While strolling through his farmyard on a recent summer afternoon, John Craft pauses near the corral. His three Haflinger draft horses immediately reach through the fence to nuzzle Craft’s shoulder, and he rubs their honey-colored necks while making introductions.
There’s Vi, a 15-year-old mare originally trained for dressage (a competitive equestrian sport) who adapted readily to fieldwork on Craft’s Willing Horse Farm east of Lawrence. Her son, Stretch, is 4 and recovering from an injury, so his 3-year-old sister, Vida, picked up more of the workload this year.
Craft relies on these muscular animals to plow, manage and harvest his 31/2 acres of crops, but they’re clearly more than just a tractor replacement.
“Sometimes I tell people my growing vegetables is an excuse to work with my horses,” says Craft, who is also a residential building contractor. “I found to my surprise working with horses was a great source of joy.”
He’s not the only one. Farming with horses may seem quaint, but the practice is enjoying a renaissance in the United States. Demand for well-trained teams and modern horse-powered equipment is rising, as is attendance at industry events.
Amish farmers who have long favored equines over engines account for part of the growth, but draft horses are also gaining ground on small organic operations, says Dale Stoltzfus, national secretary for Horse Progress Days (HorseProgressDays.com
), an annual equipment manufacturers’ showcase that will be in Mount Hope, Ohio, in 2014.
“For those concerned with how they produce food and the impact their way of farming has on the environment, horse farming really makes sense,” Stoltzfus says. “More and more people are considering these things and are being drawn to a new old way of farming.”
Horses were domesticated some 6,000 years ago and have since served as warhorses in the Middle Ages, hauled freight and tilled fields in Europe and provided transportation in colonial America. John Deere’s invention of the first cast-steel plow, coupled with westward expansion after the Civil War, seemingly solidified their role in agriculture.
By 1920, 26 million horses and mules were in use in the U.S., according to Draft Horse Journal (DraftHorseJournal.com
), but the advent of the tractor quickly eroded their numbers. Engines eclipsed draft horses by the 1950s; there are now just 1 million in the U.S., according to Stephen Leslie, author of “The New Horse-Powered Farm” (Chelsea Green Publishing, 2013).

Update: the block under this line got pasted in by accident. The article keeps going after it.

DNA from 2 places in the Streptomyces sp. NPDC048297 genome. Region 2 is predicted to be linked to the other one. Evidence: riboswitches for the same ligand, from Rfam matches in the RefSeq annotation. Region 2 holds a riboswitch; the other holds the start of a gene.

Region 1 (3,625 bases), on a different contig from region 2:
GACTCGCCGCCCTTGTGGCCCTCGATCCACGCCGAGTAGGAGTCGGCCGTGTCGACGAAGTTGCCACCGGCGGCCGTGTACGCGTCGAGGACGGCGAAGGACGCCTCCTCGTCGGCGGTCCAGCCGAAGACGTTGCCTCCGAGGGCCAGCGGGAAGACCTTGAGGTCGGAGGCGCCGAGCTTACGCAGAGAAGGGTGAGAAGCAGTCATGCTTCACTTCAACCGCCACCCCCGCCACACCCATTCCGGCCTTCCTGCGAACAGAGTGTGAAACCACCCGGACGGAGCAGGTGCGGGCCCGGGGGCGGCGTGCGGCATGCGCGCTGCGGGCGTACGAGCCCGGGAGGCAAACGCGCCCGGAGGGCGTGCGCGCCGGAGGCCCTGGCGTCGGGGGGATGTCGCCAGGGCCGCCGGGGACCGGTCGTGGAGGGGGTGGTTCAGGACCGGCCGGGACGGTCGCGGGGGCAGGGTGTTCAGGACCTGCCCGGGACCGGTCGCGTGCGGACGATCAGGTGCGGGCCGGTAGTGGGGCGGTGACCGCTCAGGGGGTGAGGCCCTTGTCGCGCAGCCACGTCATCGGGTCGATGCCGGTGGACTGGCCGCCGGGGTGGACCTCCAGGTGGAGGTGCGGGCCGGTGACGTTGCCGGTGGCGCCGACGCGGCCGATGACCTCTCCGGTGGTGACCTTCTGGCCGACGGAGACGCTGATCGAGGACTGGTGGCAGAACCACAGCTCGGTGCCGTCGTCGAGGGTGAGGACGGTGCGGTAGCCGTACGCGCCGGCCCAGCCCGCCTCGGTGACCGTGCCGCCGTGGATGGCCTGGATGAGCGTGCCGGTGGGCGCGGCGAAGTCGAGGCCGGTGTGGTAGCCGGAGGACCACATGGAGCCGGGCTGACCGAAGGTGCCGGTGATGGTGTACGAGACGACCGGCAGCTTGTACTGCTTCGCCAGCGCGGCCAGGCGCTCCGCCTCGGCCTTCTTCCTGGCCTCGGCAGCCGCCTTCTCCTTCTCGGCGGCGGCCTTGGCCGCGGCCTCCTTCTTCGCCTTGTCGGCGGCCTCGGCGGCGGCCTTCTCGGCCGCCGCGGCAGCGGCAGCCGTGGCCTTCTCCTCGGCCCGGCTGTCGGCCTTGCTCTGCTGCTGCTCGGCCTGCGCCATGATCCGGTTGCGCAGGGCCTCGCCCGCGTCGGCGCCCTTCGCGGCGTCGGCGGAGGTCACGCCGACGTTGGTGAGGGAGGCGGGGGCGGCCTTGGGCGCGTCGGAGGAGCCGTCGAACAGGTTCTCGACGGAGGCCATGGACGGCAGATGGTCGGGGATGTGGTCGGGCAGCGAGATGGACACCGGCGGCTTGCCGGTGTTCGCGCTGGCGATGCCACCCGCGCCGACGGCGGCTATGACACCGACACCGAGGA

Clydesdales are the most familiar, thanks to Budweiser’s commercials, but farmers rely on breeds like Belgian, Shire, Percheron and Suffolk Punch as well. Most stand between 5 and 6 feet at the shoulder and weigh 1,400-2,000 pounds. There are also draft “ponies” such as the Haflinger and Norwegian Fjord that reach almost 5 feet and 1,000 pounds.
That’s a lot of power, especially when it has a mind of its own.
“I used to tell people that I have no physical control over these animals, and their jaws would just drop,” Klaus Karbaumer says with a chuckle. He operates Karbaumer Farm near Platte City with his wife, Lee.
What Karbaumer does have is the absolute trust of his four draft horses — a glossy black Percheron named Sam, two Belgians called Charlie and Norman, and Gandhi, a sturdy Haflinger. Karbaumer understands the personalities, strengths and weaknesses of each and how to work with them safely and efficiently.
“It’s all about communication,” Karbaumer says. “It’s about observing what they do, knowing how they will react and what they might be doing in the next moment, and how you communicate with them through the lines.”
Karbaumer has more than half a century of experience with draft horses. He grew up in Germany in the 1950s, where neighbors taught him to drive a team and where he later owned his own horse-powered farm in addition to teaching. Karbaumer continued to farm and teach after immigrating to the Kansas City area in 1991. He moved to Lee’s farm after the couple married in 2006.